Mine shafts were made using a combination of vertical and inclined tunnels. Their allocation was determined by the morphological makeup of the mineral deposits and the size of the actual mines. Johannes mine was initially a series of open‐air mines, and it was not until later that the shaft known as Johannes was created for water drainage purposes. An example of a mine shaft from the 15th century is shown in the following image (according to Agricola).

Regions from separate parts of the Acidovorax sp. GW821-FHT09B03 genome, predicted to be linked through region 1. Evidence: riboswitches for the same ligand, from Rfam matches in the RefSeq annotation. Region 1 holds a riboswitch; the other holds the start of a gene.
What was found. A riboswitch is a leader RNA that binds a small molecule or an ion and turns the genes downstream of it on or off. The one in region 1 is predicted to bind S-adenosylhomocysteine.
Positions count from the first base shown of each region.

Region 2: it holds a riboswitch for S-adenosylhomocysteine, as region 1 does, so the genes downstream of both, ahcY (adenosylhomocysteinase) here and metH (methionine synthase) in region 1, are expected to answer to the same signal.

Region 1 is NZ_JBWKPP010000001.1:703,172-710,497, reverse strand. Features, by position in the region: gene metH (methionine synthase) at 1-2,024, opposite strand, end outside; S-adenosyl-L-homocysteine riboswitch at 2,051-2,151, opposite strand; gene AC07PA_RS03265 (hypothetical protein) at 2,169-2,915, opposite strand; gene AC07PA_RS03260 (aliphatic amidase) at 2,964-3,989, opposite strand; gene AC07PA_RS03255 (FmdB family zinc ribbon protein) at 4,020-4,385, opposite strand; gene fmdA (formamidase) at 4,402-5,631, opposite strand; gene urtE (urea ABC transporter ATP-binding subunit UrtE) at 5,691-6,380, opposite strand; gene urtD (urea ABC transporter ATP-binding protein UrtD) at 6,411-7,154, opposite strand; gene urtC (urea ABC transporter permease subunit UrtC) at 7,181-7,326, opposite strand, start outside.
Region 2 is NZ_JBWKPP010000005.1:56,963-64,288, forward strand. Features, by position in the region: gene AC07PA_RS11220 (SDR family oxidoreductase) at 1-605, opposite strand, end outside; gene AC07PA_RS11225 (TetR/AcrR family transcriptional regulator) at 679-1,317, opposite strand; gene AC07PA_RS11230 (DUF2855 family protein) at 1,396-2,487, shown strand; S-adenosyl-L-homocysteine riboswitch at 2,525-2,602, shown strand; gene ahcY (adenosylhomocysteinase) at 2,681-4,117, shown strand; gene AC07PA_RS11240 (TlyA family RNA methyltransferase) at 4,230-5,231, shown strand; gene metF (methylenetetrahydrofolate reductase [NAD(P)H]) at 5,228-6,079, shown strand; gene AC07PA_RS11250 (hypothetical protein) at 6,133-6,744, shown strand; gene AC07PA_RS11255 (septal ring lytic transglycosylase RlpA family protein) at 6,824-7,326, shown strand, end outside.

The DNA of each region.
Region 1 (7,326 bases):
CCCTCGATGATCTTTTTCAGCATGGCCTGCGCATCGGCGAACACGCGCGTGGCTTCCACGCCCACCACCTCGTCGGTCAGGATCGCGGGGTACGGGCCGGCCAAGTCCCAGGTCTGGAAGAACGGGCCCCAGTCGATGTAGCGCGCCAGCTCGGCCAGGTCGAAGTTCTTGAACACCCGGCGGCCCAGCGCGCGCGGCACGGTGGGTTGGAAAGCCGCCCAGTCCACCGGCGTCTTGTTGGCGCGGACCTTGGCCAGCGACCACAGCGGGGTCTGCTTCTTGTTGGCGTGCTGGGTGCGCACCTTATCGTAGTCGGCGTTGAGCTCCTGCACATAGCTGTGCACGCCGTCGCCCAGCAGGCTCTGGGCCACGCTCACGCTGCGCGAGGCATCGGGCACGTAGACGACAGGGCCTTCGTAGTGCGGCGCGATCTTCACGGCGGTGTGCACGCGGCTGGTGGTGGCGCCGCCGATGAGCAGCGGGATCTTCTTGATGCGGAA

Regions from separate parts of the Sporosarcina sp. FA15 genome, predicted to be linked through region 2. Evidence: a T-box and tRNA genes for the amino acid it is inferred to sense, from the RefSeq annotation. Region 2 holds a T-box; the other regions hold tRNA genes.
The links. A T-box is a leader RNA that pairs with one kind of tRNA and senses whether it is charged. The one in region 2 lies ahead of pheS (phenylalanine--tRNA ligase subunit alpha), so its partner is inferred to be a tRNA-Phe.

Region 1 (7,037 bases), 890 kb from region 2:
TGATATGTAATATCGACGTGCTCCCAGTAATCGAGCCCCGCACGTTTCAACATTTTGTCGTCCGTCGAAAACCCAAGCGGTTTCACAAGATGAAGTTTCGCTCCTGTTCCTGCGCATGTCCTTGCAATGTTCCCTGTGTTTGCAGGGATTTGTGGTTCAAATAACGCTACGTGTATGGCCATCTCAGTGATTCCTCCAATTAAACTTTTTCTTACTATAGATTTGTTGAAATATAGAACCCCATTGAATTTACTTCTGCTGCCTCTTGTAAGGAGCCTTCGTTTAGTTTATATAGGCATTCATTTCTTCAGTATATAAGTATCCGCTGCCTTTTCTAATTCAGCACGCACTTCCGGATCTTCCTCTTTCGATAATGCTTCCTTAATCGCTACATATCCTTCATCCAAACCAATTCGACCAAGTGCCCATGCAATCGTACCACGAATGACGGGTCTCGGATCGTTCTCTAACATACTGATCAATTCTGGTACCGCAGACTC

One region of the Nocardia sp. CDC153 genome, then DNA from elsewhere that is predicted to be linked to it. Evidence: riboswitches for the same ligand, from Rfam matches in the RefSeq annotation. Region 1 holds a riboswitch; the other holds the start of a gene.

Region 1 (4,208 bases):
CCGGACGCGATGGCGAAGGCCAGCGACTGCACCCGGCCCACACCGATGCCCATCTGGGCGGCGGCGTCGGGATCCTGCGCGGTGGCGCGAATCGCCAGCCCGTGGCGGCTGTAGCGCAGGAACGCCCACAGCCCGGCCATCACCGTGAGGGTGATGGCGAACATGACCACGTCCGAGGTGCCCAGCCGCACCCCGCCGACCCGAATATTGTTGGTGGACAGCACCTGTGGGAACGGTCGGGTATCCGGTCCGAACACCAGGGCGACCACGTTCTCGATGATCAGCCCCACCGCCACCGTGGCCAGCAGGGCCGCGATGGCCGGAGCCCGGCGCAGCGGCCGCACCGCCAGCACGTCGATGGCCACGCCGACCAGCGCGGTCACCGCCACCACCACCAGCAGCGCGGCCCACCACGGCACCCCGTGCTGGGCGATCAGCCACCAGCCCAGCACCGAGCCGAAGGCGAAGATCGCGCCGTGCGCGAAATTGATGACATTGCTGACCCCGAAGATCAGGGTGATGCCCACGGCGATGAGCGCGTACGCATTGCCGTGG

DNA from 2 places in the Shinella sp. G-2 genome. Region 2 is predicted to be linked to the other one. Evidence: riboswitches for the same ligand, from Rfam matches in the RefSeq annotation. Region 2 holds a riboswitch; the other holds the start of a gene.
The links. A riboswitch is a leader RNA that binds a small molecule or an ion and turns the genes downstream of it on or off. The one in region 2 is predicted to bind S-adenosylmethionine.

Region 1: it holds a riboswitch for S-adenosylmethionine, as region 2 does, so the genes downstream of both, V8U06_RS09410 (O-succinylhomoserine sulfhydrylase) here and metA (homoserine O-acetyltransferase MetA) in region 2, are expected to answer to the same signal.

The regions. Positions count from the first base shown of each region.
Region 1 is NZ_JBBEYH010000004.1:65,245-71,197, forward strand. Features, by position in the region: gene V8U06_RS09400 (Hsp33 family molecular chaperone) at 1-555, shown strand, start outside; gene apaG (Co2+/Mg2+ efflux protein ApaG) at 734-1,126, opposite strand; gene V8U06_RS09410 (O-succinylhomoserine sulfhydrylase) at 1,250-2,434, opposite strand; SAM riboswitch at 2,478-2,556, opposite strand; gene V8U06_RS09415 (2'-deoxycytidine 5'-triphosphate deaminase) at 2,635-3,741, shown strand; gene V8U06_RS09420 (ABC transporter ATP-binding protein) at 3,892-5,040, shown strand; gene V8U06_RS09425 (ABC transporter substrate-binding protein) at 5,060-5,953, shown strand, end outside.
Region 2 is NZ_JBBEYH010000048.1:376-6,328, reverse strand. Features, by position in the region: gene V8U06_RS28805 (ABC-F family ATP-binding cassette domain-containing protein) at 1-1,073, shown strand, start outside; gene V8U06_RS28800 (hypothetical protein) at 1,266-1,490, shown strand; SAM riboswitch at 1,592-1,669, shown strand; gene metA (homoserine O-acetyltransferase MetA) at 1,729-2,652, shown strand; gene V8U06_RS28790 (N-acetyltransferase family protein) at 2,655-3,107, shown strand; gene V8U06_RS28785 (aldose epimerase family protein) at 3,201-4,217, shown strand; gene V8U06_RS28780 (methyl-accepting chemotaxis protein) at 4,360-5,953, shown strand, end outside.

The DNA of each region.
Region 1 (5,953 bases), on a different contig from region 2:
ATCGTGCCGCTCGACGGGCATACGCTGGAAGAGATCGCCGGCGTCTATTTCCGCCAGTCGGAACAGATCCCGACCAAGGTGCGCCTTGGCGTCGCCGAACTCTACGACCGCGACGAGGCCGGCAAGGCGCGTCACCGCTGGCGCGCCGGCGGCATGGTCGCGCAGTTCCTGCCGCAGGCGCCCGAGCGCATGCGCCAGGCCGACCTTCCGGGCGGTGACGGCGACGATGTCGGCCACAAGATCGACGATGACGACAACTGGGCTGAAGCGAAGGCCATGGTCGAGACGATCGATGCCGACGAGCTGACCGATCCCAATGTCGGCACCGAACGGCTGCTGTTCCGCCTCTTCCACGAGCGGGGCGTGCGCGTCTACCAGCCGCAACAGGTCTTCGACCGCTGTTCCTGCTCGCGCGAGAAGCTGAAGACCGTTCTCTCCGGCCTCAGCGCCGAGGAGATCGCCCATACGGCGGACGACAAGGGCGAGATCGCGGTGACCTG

From the 16th century the main method of mining minerals that were spread out over a large area was by heating and then breaking away the rock to create mining chambers, some of which were of a considerable size, as you can see in the main chamber of the Johannes mine.
During mining the fire‐setting method was used where fires were set against a rock face to make them as hot as possible and then they were cooled as quickly as possible. The quick changes in temperature caused the stone to fracture and become more easily breakable using tools such as spikes and mining hammers and picks.